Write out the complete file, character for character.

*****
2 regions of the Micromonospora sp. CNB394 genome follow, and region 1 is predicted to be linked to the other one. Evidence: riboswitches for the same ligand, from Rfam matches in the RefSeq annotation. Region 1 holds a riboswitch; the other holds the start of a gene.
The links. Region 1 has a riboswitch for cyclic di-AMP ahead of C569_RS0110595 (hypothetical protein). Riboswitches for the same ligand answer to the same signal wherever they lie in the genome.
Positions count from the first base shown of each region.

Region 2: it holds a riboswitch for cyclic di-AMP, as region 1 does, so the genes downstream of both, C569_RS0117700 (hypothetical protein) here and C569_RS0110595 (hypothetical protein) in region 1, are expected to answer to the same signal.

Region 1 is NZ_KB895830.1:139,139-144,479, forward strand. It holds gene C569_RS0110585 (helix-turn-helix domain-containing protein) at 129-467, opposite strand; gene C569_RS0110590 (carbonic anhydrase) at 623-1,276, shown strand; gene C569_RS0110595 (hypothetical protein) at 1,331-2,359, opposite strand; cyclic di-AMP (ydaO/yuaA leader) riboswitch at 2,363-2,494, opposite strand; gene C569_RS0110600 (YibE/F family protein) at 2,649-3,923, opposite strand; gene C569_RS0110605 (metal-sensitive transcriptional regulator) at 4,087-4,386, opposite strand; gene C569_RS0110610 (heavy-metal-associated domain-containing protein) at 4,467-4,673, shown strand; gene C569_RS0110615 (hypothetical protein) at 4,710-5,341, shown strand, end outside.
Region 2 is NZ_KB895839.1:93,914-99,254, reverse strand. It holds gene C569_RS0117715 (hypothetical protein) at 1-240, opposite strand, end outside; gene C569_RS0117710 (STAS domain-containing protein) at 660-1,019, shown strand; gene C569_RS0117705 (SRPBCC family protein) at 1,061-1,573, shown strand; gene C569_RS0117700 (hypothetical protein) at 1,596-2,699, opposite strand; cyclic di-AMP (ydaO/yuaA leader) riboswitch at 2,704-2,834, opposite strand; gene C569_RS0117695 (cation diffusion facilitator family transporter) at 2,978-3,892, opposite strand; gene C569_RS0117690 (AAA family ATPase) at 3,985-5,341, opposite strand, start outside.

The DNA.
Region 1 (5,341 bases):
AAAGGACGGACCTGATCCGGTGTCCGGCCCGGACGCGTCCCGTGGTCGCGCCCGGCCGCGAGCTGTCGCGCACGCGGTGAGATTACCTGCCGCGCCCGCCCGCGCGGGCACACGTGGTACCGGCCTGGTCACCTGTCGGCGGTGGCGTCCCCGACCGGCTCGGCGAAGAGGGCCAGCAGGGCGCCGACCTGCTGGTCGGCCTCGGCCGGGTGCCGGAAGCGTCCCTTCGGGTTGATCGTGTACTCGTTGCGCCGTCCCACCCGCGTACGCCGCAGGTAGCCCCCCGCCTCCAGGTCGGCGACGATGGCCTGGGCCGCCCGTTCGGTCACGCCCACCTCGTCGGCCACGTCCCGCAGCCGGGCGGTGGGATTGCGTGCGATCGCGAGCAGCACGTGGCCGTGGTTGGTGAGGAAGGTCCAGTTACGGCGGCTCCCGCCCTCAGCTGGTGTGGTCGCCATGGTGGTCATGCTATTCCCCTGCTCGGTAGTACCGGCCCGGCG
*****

2 regions of the Micromonospora sp. CNB394 genome follow, and region 1 is predicted to be linked to the other one. Evidence: riboswitches for the same ligand, from Rfam matches in the RefSeq annotation. Region 1 holds a riboswitch; the other holds the start of a gene.
The links. Region 1 has a riboswitch for cyclic di-AMP ahead of C569_RS0110595 (hypothetical protein). Riboswitches for the same ligand answer to the same signal wherever they lie in the genome.
Positions count from the first base shown of each region.

Region 2: it holds a riboswitch for cyclic di-AMP, as region 1 does, so the genes downstream of both, C569_RS0117700 (hypothetical protein) here and C569_RS0110595 (hypothetical protein) in region 1, are expected to answer to the same signal.

Region 1 is NZ_KB895830.1:139,139-144,479, forward strand. It holds gene C569_RS0110585 (helix-turn-helix domain-containing protein) at 129-467, opposite strand; gene C569_RS0110590 (carbonic anhydrase) at 623-1,276, shown strand; gene C569_RS0110595 (hypothetical protein) at 1,331-2,359, opposite strand; cyclic di-AMP (ydaO/yuaA leader) riboswitch at 2,363-2,494, opposite strand; gene C569_RS0110600 (YibE/F family protein) at 2,649-3,923, opposite strand; gene C569_RS0110605 (metal-sensitive transcriptional regulator) at 4,087-4,386, opposite strand; gene C569_RS0110610 (heavy-metal-associated domain-containing protein) at 4,467-4,673, shown strand; gene C569_RS0110615 (hypothetical protein) at 4,710-5,341, shown strand, end outside.
Region 2 is NZ_KB895839.1:93,914-99,254, reverse strand. It holds gene C569_RS0117715 (hypothetical protein) at 1-240, opposite strand, end outside; gene C569_RS0117710 (STAS domain-containing protein) at 660-1,019, shown strand; gene C569_RS0117705 (SRPBCC family protein) at 1,061-1,573, shown strand; gene C569_RS0117700 (hypothetical protein) at 1,596-2,699, opposite strand; cyclic di-AMP (ydaO/yuaA leader) riboswitch at 2,704-2,834, opposite strand; gene C569_RS0117695 (cation diffusion facilitator family transporter) at 2,978-3,892, opposite strand; gene C569_RS0117690 (AAA family ATPase) at 3,985-5,341, opposite strand, start outside.

The DNA.
Region 1 (5,341 bases):
AAAGGACGGACCTGATCCGGTGTCCGGCCCGGACGCGTCCCGTGGTCGCGCCCGGCCGCGAGCTGTCGCGCACGCGGTGAGATTACCTGCCGCGCCCGCCCGCGCGGGCACACGTGGTACCGGCCTGGTCACCTGTCGGCGGTGGCGTCCCCGACCGGCTCGGCGAAGAGGGCCAGCAGGGCGCCGACCTGCTGGTCGGCCTCGGCCGGGTGCCGGAAGCGTCCCTTCGGGTTGATCGTGTACTCGTTGCGCCGTCCCACCCGCGTACGCCGCAGGTAGCCCCCCGCCTCCAGGTCGGCGACGATGGCCTGGGCCGCCCGTTCGGTCACGCCCACCTCGTCGGCCACGTCCCGCAGCCGGGCGGTGGGATTGCGTGCGATCGCGAGCAGCACGTGGCCGTGGTTGGTGAGGAAGGTCCAGTTACGGCGGCTCCCGCCCTCAGCTGGTGTGGTCGCCATGGTGGTCATGCTATTCCCCTGCTCGGTAGTACCGGCCCGGCG